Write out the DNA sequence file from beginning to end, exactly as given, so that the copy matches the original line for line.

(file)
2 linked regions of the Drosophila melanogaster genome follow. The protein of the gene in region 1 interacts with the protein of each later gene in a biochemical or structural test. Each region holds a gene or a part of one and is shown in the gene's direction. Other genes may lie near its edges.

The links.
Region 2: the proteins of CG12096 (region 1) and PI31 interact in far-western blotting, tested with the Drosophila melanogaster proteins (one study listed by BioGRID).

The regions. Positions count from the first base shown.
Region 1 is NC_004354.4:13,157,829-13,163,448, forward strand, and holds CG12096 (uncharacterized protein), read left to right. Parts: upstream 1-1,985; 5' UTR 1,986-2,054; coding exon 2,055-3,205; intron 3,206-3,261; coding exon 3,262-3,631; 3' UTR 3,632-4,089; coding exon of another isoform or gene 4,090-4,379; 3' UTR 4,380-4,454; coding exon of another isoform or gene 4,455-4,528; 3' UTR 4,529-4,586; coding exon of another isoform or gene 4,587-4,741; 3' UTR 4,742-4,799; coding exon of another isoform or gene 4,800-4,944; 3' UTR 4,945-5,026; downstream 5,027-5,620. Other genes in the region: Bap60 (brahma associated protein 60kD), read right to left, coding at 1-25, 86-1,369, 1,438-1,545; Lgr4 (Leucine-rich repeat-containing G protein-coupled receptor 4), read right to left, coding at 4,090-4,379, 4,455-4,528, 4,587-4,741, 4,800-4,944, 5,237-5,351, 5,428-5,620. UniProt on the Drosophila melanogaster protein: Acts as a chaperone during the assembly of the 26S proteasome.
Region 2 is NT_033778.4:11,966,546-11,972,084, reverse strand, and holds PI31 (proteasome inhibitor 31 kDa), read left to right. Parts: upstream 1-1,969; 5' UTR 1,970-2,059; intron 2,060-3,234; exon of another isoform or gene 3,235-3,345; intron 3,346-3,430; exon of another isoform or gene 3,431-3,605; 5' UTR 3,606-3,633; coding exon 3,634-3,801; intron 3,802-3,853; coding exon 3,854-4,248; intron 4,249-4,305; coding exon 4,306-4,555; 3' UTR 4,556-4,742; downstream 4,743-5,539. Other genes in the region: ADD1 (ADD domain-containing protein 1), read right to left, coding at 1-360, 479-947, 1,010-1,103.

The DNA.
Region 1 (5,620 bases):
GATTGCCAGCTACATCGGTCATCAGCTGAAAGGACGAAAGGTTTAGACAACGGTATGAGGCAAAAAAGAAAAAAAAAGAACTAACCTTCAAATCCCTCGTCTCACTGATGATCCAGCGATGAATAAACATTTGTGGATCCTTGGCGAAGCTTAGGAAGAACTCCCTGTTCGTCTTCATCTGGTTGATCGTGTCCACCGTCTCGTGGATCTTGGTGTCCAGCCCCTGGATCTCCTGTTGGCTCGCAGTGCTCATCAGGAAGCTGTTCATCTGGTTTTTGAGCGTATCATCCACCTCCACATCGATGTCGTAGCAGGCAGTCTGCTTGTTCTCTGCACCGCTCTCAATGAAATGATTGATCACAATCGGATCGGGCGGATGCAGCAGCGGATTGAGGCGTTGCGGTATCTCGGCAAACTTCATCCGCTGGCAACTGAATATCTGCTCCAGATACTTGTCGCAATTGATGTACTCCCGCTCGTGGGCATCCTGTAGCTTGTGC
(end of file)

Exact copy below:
2 linked regions of the Drosophila melanogaster genome follow. The protein of the gene in region 1 interacts with the protein of each later gene in a biochemical or structural test. Each region holds a gene or a part of one and is shown in the gene's direction. Other genes may lie near its edges.

The links.
Region 2: the proteins of CG12096 (region 1) and PI31 interact in far-western blotting, tested with the Drosophila melanogaster proteins (one study listed by BioGRID).

The regions. Positions count from the first base shown.
Region 1 is NC_004354.4:13,157,829-13,163,448, forward strand, and holds CG12096 (uncharacterized protein), read left to right. Parts: upstream 1-1,985; 5' UTR 1,986-2,054; coding exon 2,055-3,205; intron 3,206-3,261; coding exon 3,262-3,631; 3' UTR 3,632-4,089; coding exon of another isoform or gene 4,090-4,379; 3' UTR 4,380-4,454; coding exon of another isoform or gene 4,455-4,528; 3' UTR 4,529-4,586; coding exon of another isoform or gene 4,587-4,741; 3' UTR 4,742-4,799; coding exon of another isoform or gene 4,800-4,944; 3' UTR 4,945-5,026; downstream 5,027-5,620. Other genes in the region: Bap60 (brahma associated protein 60kD), read right to left, coding at 1-25, 86-1,369, 1,438-1,545; Lgr4 (Leucine-rich repeat-containing G protein-coupled receptor 4), read right to left, coding at 4,090-4,379, 4,455-4,528, 4,587-4,741, 4,800-4,944, 5,237-5,351, 5,428-5,620. UniProt on the Drosophila melanogaster protein: Acts as a chaperone during the assembly of the 26S proteasome.
Region 2 is NT_033778.4:11,966,546-11,972,084, reverse strand, and holds PI31 (proteasome inhibitor 31 kDa), read left to right. Parts: upstream 1-1,969; 5' UTR 1,970-2,059; intron 2,060-3,234; exon of another isoform or gene 3,235-3,345; intron 3,346-3,430; exon of another isoform or gene 3,431-3,605; 5' UTR 3,606-3,633; coding exon 3,634-3,801; intron 3,802-3,853; coding exon 3,854-4,248; intron 4,249-4,305; coding exon 4,306-4,555; 3' UTR 4,556-4,742; downstream 4,743-5,539. Other genes in the region: ADD1 (ADD domain-containing protein 1), read right to left, coding at 1-360, 479-947, 1,010-1,103.

The DNA.
Region 1 (5,620 bases):
GATTGCCAGCTACATCGGTCATCAGCTGAAAGGACGAAAGGTTTAGACAACGGTATGAGGCAAAAAAGAAAAAAAAAGAACTAACCTTCAAATCCCTCGTCTCACTGATGATCCAGCGATGAATAAACATTTGTGGATCCTTGGCGAAGCTTAGGAAGAACTCCCTGTTCGTCTTCATCTGGTTGATCGTGTCCACCGTCTCGTGGATCTTGGTGTCCAGCCCCTGGATCTCCTGTTGGCTCGCAGTGCTCATCAGGAAGCTGTTCATCTGGTTTTTGAGCGTATCATCCACCTCCACATCGATGTCGTAGCAGGCAGTCTGCTTGTTCTCTGCACCGCTCTCAATGAAATGATTGATCACAATCGGATCGGGCGGATGCAGCAGCGGATTGAGGCGTTGCGGTATCTCGGCAAACTTCATCCGCTGGCAACTGAATATCTGCTCCAGATACTTGTCGCAATTGATGTACTCCCGCTCGTGGGCATCCTGTAGCTTGTGC